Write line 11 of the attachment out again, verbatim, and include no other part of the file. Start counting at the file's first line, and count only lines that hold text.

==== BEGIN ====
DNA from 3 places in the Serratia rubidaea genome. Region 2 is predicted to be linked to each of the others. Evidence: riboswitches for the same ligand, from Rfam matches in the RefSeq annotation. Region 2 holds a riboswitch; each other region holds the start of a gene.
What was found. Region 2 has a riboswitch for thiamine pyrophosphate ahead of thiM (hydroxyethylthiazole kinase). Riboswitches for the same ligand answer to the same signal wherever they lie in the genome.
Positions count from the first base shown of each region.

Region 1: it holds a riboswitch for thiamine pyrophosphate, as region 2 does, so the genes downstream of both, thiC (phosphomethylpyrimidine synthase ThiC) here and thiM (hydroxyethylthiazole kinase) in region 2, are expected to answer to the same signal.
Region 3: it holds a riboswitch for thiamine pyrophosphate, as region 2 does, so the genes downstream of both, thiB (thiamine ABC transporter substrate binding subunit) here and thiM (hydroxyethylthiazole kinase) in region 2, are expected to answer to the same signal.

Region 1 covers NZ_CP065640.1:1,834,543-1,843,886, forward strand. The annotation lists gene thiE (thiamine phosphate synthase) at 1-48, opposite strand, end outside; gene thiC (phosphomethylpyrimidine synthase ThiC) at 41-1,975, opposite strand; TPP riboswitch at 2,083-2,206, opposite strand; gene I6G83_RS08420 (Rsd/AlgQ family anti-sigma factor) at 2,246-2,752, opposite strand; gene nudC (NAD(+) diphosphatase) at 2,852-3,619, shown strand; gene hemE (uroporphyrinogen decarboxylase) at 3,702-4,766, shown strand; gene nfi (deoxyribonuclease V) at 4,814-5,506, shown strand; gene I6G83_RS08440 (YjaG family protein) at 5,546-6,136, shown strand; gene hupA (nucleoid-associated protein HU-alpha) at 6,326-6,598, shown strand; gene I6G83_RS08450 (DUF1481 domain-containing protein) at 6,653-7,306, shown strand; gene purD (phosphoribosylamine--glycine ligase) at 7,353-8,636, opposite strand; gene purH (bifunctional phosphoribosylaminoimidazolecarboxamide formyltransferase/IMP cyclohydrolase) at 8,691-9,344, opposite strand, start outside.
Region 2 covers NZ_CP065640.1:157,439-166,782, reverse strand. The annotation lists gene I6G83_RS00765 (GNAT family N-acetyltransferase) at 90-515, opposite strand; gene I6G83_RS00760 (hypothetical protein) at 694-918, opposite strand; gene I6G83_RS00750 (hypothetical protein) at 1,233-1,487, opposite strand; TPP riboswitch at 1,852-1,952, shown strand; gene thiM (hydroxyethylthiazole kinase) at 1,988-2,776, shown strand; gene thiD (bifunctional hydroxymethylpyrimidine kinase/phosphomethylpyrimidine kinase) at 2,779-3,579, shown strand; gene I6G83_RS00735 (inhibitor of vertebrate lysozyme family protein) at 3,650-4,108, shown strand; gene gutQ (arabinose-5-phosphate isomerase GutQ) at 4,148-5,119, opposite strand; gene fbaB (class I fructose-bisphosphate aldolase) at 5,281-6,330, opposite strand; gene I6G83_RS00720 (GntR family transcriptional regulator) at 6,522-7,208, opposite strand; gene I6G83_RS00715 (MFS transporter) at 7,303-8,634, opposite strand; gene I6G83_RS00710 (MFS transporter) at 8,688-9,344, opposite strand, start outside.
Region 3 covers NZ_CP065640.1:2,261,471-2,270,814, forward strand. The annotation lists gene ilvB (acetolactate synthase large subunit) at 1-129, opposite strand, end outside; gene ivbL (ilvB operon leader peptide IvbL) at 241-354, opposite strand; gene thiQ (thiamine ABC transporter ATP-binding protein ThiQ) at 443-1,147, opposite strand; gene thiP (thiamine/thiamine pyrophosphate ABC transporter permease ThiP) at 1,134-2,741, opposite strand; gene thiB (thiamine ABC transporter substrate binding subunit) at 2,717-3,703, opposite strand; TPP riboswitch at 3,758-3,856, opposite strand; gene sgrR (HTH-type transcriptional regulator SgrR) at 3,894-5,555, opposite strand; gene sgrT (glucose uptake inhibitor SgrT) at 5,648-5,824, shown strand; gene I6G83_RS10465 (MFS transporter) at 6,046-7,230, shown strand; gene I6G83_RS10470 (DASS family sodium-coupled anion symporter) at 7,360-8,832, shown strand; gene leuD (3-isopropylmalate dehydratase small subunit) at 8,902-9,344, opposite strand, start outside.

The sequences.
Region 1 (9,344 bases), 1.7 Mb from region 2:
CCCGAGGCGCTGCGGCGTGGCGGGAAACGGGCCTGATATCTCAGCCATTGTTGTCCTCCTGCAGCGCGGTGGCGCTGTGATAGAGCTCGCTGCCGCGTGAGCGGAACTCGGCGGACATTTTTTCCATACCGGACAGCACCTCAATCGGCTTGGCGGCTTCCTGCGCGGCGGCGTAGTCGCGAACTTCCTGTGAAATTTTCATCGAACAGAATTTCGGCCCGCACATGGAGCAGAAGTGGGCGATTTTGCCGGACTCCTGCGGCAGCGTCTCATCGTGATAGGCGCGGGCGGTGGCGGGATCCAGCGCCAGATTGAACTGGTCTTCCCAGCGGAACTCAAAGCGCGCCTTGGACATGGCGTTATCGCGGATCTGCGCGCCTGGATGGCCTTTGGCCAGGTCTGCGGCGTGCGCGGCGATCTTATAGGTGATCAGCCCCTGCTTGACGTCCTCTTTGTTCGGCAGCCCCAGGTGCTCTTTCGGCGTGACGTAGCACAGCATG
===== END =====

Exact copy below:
CCCGAGGCGCTGCGGCGTGGCGGGAAACGGGCCTGATATCTCAGCCATTGTTGTCCTCCTGCAGCGCGGTGGCGCTGTGATAGAGCTCGCTGCCGCGTGAGCGGAACTCGGCGGACATTTTTTCCATACCGGACAGCACCTCAATCGGCTTGGCGGCTTCCTGCGCGGCGGCGTAGTCGCGAACTTCCTGTGAAATTTTCATCGAACAGAATTTCGGCCCGCACATGGAGCAGAAGTGGGCGATTTTGCCGGACTCCTGCGGCAGCGTCTCATCGTGATAGGCGCGGGCGGTGGCGGGATCCAGCGCCAGATTGAACTGGTCTTCCCAGCGGAACTCAAAGCGCGCCTTGGACATGGCGTTATCGCGGATCTGCGCGCCTGGATGGCCTTTGGCCAGGTCTGCGGCGTGCGCGGCGATCTTATAGGTGATCAGCCCCTGCTTGACGTCCTCTTTGTTCGGCAGCCCCAGGTGCTCTTTCGGCGTGACGTAGCACAGCATG